It is, in several respects, advantage Leeds and Wilder’s evening was made no better by Bielsa’s players following up the nerve-shredding football at Bramall Lane by swarming over Sheffield Wednesday and forcing a victory after Keiren Westwood - a goalkeeper who has been thwarting Leeds since his days at Carlisle United and the League One play-offs in 2008 - went through the usual routine.
His reflexes sent a point-blank Tyler Roberts’ header over the crossbar and gloved a finish from Jack Harrison past a post when it seemed to be finding the corner of his net. Roberts beat him with a shot from long range but dinked it just wide and Westwood was there again to beat the ball clear when Roberts smacked a shot at him from inside the box.
Westwood’s contract at Hillsborough is up in the summer and he will not find employment hard to come by.
“You're a good goalkeeper if you're better than him in the Championship,” Bruce said, telling Leeds what they already know.
Wednesday worried Leeds in two isolated moments - Luke Ayling nicking the ball off Gary Hooper’s toes after the striker went one-on-one with Kiko Casilla and Barry Bannan drawing a one-handed save from the Spaniard - but it was all Bruce got before half-time and more than he got after it.
Bannan played despite missing training all week and Leeds drove a train through Wednesday’s midfield, where pass completion rates dropped well below 70 per cent. Hooper and Steven Fletcher were left to feed on what barely resembled scraps up front.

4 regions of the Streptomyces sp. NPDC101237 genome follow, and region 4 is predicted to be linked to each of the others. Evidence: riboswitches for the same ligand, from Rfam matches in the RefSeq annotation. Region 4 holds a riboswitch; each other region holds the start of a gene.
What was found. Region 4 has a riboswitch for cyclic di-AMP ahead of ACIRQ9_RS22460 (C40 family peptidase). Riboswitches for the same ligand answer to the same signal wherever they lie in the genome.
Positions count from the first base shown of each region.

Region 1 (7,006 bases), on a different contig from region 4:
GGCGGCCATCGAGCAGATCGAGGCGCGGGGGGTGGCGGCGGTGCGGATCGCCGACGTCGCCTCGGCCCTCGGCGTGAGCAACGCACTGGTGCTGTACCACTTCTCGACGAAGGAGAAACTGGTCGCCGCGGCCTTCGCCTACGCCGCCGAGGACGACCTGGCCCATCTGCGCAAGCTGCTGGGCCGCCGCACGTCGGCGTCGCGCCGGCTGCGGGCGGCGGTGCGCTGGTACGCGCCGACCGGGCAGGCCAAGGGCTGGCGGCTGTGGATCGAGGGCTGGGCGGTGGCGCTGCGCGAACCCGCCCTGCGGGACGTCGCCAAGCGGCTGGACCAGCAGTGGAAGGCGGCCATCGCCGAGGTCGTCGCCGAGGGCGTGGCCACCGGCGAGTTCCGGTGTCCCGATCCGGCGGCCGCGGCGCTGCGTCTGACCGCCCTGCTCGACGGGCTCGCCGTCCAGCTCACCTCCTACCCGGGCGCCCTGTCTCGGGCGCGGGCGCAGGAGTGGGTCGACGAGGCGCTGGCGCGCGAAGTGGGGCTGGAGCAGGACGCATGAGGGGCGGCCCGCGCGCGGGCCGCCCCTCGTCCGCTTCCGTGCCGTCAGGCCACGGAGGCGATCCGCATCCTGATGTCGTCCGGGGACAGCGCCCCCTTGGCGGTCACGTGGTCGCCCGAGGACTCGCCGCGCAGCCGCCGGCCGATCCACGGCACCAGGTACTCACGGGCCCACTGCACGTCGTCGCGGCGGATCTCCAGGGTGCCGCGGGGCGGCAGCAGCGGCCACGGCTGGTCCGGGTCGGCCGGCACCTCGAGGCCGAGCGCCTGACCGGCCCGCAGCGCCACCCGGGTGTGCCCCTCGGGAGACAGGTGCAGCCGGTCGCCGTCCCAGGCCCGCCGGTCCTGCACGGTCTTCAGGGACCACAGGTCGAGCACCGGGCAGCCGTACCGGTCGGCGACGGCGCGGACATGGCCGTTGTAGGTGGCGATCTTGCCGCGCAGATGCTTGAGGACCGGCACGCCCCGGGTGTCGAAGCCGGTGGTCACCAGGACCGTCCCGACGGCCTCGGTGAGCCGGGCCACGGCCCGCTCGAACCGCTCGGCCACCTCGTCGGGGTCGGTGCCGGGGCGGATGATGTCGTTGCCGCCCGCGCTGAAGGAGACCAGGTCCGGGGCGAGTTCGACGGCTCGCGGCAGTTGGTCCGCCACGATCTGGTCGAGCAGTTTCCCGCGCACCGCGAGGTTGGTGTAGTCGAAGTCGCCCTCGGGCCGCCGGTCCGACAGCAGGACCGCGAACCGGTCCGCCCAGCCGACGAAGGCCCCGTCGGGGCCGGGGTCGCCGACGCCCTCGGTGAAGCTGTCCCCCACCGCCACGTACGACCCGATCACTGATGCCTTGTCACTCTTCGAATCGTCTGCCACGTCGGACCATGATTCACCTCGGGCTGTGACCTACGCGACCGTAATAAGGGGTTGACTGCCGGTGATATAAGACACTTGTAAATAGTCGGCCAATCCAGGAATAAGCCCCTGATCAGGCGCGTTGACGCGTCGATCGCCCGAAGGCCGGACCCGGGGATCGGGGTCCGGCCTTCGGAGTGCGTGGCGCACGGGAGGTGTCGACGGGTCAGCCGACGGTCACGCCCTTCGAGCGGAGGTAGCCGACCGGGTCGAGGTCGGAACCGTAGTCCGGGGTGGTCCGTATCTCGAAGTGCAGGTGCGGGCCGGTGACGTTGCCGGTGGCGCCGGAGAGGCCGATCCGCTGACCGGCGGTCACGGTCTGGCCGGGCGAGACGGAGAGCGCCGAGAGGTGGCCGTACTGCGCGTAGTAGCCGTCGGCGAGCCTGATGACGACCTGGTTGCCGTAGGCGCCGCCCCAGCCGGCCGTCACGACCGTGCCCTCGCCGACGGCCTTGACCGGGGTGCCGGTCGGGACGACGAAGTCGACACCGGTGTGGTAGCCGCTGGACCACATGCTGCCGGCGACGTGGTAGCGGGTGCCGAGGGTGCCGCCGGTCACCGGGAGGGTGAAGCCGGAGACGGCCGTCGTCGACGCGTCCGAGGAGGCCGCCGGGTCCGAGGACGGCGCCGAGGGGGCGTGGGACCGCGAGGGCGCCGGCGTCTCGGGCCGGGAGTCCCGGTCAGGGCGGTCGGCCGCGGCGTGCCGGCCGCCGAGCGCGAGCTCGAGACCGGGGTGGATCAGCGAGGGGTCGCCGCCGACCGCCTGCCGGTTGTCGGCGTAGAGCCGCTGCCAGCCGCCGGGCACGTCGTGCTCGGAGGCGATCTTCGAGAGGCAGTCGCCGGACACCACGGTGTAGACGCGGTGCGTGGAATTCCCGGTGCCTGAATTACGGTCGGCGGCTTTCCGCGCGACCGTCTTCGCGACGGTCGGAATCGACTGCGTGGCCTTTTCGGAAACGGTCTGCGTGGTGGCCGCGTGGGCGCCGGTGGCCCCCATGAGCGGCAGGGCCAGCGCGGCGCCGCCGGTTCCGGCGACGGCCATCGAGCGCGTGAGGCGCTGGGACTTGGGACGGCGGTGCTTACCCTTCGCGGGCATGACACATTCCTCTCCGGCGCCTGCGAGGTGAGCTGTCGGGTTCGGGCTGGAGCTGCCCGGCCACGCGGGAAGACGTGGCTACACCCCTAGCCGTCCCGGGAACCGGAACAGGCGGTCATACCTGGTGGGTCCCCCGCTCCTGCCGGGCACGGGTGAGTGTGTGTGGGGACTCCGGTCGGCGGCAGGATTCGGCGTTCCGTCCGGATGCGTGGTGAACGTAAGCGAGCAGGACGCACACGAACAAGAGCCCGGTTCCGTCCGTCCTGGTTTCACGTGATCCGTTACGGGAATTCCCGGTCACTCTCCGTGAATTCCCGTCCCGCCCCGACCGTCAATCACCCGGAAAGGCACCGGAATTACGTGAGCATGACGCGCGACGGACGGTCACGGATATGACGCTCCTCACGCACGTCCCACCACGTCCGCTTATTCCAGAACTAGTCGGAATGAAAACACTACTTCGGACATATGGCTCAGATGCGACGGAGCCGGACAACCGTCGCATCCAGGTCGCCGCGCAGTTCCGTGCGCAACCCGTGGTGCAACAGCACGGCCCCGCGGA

“The work in defence was very good,” Bielsa said. “We didn’t suffer a lot of danger.”
Cooper’s unforeseen absence made no difference, though it was unfortunate to think that a muscle strain might stop the club’s captain and a Championship team-of-the-year nominee from being in the thick of the games that are left.
Bielsa went with a three-man defence, as he had without success at Birmingham City a week earlier, but Kalvin Phillips made the formation work with constant advances from the middle of the backline, the pivot in a side who attacked at will. In all there were 28 efforts on goal and, true to form, a single goal.
Jack Harrison scored it in the 65th minute, as the onslaught became too great.
Teams have succeeded in soaking up pressure from United before but not in the way that Wednesday did, with backs to the wall and offering nothing in return.
Pablo Hernandez came up with possession on the right and whipped in a low cross which Harrison aimed cutely into the far corner. Beating Westwood required a finish with that precision.
There was nothing in the way of a response from Wednesday and Bruce could see which way his landmark match was going. He had an expectation of hostility at Elland Road back in the day when he was Manchester United captain and he found that hostility intact.
The traditionalist in him almost seemed happy about it.
“The way the crowd are reminded me of what it was 20 years ago,” he said.
“What a place to have my 900th game. Abused from the moment I got off the bus! Nothing's changed. I hate to say it but the atmosphere was fantastic.”
The atmosphere was that of a club who dare not say it, dare not think it but feel in the way that football people do that this, at last, is their time. It is Michael Thomas in front of Bruce Grobbelaar with all eyes on him and the goal at his mercy: shoot and don’t miss.